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@Work: Brian Rhoads

COMPANY: Carolina Industrial Trucks
TITLE: Vice President of Sales and Operations
YEARS ON JOB: 4.5 Years

started at Carolina Industrial Trucks about 4.5 years ago as a Sales Manager. But I have been working in the industry since I was old enough to walk. My parents started a forklift dealership called Aurora Lift Truck in 1972, so I was essentially born into the industry. My mom and dad were both of the philosophy that there is no silver spoon. I had to cut my teeth like every other employee. When I got out of the military, I worked in the parts department. I’ve worked in every facet of the industry, which I think really helps me in my position. Working in both the sales and operations department, every day is full of new and unique challenges and I’ve found that you’re able to have more empathy to people if you’ve walked in their shoes and done the work that they’re doing.

Leading by Example

Besides having experience in all facets of the dealership, the skill that I rely on most to be successful is just a willingness to lead by example. You have to get out from behind the desk and get your hands dirty. If you haven’t walked a day in your people’s shoes, how can you relate to their daily challenges and offer decisive solutions? In many companies, people are so broken up into their individual departments. Where we’ve had the most success is when somebody has an interest in both sides. You’ve got the sales department fighting for service to give everything away. And the service department trying to clamp their hammer down. You have to have somebody who has a vested interest in both sides so that you can make rational and fair decisions.


We have put an emphasis in the last couple of years to bring in a lot of ex-military mechanics. The military instills in your mind a work ethic that makes you really take pride in what you do. You develop that adapt and overcome mentality. That is something that has really benefited me. The military was one of the biggest teachers in my life. You learn very quickly that it’s their way right away. You must work with a sense of urgency because time kills all deals.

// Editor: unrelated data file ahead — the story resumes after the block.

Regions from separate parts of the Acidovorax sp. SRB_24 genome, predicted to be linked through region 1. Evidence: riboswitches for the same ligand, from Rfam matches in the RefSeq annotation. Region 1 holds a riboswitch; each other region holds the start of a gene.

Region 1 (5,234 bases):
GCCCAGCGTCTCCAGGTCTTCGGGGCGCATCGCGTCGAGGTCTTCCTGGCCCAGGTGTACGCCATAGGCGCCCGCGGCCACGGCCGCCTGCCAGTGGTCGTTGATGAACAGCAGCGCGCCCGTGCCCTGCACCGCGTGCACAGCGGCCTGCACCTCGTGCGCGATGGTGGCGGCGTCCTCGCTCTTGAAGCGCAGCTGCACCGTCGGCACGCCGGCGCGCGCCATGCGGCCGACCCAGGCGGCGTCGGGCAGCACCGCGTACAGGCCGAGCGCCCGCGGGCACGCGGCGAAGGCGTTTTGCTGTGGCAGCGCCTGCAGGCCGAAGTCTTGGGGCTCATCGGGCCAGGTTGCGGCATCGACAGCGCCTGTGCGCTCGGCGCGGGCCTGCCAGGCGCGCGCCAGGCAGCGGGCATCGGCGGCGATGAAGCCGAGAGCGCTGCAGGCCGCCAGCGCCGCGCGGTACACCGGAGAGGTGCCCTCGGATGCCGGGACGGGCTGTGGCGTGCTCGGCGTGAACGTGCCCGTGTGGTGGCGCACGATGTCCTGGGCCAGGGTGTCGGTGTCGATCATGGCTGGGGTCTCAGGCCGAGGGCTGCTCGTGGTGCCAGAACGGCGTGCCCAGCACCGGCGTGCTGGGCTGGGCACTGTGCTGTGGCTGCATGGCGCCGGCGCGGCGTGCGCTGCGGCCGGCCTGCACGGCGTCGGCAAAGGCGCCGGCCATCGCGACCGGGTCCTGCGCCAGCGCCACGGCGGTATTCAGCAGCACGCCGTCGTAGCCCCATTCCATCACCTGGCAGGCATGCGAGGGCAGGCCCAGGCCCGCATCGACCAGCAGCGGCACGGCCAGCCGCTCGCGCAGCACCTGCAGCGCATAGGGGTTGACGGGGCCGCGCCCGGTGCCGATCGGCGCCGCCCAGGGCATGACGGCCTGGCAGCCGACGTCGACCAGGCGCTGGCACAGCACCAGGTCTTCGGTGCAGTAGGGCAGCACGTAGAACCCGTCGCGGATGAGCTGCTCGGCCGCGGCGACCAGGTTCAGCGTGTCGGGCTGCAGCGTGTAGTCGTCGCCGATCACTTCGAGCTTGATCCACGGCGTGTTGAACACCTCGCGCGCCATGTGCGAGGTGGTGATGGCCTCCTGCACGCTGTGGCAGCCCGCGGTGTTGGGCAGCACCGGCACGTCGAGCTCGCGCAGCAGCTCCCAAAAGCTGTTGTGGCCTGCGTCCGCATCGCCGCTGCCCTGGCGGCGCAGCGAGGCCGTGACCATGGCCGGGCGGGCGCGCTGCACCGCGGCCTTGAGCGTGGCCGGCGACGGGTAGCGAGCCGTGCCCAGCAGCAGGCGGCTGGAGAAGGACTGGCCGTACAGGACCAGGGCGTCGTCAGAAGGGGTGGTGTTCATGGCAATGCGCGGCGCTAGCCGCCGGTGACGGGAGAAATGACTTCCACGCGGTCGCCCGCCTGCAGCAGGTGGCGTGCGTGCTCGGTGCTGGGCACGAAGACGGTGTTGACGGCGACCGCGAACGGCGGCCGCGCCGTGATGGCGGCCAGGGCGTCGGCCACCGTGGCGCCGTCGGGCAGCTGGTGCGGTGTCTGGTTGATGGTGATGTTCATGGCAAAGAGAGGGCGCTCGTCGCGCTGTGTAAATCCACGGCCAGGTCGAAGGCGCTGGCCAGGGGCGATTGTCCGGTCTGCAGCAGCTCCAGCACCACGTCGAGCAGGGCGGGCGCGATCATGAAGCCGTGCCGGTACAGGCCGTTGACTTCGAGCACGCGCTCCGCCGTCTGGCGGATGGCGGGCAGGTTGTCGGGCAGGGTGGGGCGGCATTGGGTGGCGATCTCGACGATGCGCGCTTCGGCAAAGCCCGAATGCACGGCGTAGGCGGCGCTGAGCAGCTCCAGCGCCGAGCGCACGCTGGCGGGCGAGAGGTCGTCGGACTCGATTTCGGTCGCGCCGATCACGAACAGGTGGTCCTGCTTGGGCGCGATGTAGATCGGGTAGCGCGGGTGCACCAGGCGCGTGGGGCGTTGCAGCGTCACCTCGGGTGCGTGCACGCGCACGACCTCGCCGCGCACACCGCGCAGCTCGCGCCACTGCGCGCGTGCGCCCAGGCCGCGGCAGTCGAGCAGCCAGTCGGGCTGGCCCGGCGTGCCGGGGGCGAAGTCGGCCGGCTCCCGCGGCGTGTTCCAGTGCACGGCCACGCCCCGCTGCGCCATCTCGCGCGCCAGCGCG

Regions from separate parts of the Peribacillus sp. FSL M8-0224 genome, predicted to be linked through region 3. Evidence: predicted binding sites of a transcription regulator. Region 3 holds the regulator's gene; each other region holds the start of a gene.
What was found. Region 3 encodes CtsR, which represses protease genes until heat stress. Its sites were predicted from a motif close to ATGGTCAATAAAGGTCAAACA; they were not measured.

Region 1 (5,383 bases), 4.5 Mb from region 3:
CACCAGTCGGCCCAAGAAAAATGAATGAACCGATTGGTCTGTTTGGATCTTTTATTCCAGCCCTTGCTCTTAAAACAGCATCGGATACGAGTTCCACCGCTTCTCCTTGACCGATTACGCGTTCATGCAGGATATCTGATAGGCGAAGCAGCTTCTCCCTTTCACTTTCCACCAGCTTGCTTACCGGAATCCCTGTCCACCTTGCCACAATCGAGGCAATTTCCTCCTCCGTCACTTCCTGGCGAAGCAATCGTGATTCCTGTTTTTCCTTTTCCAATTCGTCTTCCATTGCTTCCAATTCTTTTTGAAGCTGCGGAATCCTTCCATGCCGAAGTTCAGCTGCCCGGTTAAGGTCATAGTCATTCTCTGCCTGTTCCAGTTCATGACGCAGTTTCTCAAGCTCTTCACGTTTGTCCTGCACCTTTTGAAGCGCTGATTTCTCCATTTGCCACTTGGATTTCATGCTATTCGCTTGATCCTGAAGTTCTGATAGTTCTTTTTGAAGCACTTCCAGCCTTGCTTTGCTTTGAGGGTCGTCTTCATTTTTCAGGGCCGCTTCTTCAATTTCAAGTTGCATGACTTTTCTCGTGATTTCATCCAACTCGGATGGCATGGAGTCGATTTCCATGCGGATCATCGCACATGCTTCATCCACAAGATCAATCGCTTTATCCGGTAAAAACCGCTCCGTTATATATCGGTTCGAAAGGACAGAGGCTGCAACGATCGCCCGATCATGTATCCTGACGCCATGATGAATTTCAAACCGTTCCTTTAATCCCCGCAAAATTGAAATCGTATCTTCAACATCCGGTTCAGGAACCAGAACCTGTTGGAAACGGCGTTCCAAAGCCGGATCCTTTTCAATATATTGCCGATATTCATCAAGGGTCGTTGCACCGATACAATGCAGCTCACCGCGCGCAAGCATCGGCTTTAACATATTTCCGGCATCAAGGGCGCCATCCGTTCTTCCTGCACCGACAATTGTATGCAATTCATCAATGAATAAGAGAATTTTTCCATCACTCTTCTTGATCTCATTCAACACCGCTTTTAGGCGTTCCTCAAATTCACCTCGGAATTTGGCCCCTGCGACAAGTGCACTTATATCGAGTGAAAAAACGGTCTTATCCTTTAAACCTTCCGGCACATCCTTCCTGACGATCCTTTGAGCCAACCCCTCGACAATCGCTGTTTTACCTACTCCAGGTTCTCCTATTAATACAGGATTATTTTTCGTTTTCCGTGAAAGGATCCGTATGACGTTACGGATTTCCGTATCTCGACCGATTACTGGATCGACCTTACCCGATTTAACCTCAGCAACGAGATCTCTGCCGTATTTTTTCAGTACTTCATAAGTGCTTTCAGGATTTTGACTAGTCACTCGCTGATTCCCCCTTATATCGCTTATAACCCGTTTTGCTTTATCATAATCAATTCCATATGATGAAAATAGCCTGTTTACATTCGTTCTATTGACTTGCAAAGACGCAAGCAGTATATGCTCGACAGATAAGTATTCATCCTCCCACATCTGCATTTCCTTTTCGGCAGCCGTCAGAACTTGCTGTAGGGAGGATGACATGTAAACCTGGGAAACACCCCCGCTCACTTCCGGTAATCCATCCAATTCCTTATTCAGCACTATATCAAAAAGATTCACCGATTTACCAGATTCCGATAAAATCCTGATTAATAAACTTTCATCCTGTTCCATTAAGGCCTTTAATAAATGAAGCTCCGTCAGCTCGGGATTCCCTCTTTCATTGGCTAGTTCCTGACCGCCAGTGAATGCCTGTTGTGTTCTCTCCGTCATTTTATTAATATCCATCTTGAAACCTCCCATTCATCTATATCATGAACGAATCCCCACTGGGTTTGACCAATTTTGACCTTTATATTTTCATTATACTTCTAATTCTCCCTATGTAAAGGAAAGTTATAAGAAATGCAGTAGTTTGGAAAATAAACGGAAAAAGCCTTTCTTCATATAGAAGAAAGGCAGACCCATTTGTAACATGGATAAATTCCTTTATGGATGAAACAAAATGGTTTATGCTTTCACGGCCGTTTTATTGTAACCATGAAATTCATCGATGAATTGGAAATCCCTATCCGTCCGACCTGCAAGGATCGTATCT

As most MHEDA members can relate to, recruiting talent, especially service technicians, is a constant challenge. We are so excited about the Certified Forklift Technician program that MHEDA is driving. We have had good success working with UTI but other resources are certainly needed within our industry. We’ve found that recruiting technicians out of college is a more successful route than trying to find a seasoned technician from a competing dealership. We’ve found that when you truly invest in them at an early age and promote them and show them the way to do it, they’ve been a lot more loyal and loyalty is key. Plus you can immerse them in your culture from day 1. It’s a process, obviously. You’re going to take a financial hit because you can’t just take a kid out of UTI and throw them in a van. We don’t believe in mobile oil changers. It takes us a good 6 to 9 months before we feel comfortable with them even thinking about going out on the road. But in the long-run it’s an approach we believe will lead to more success.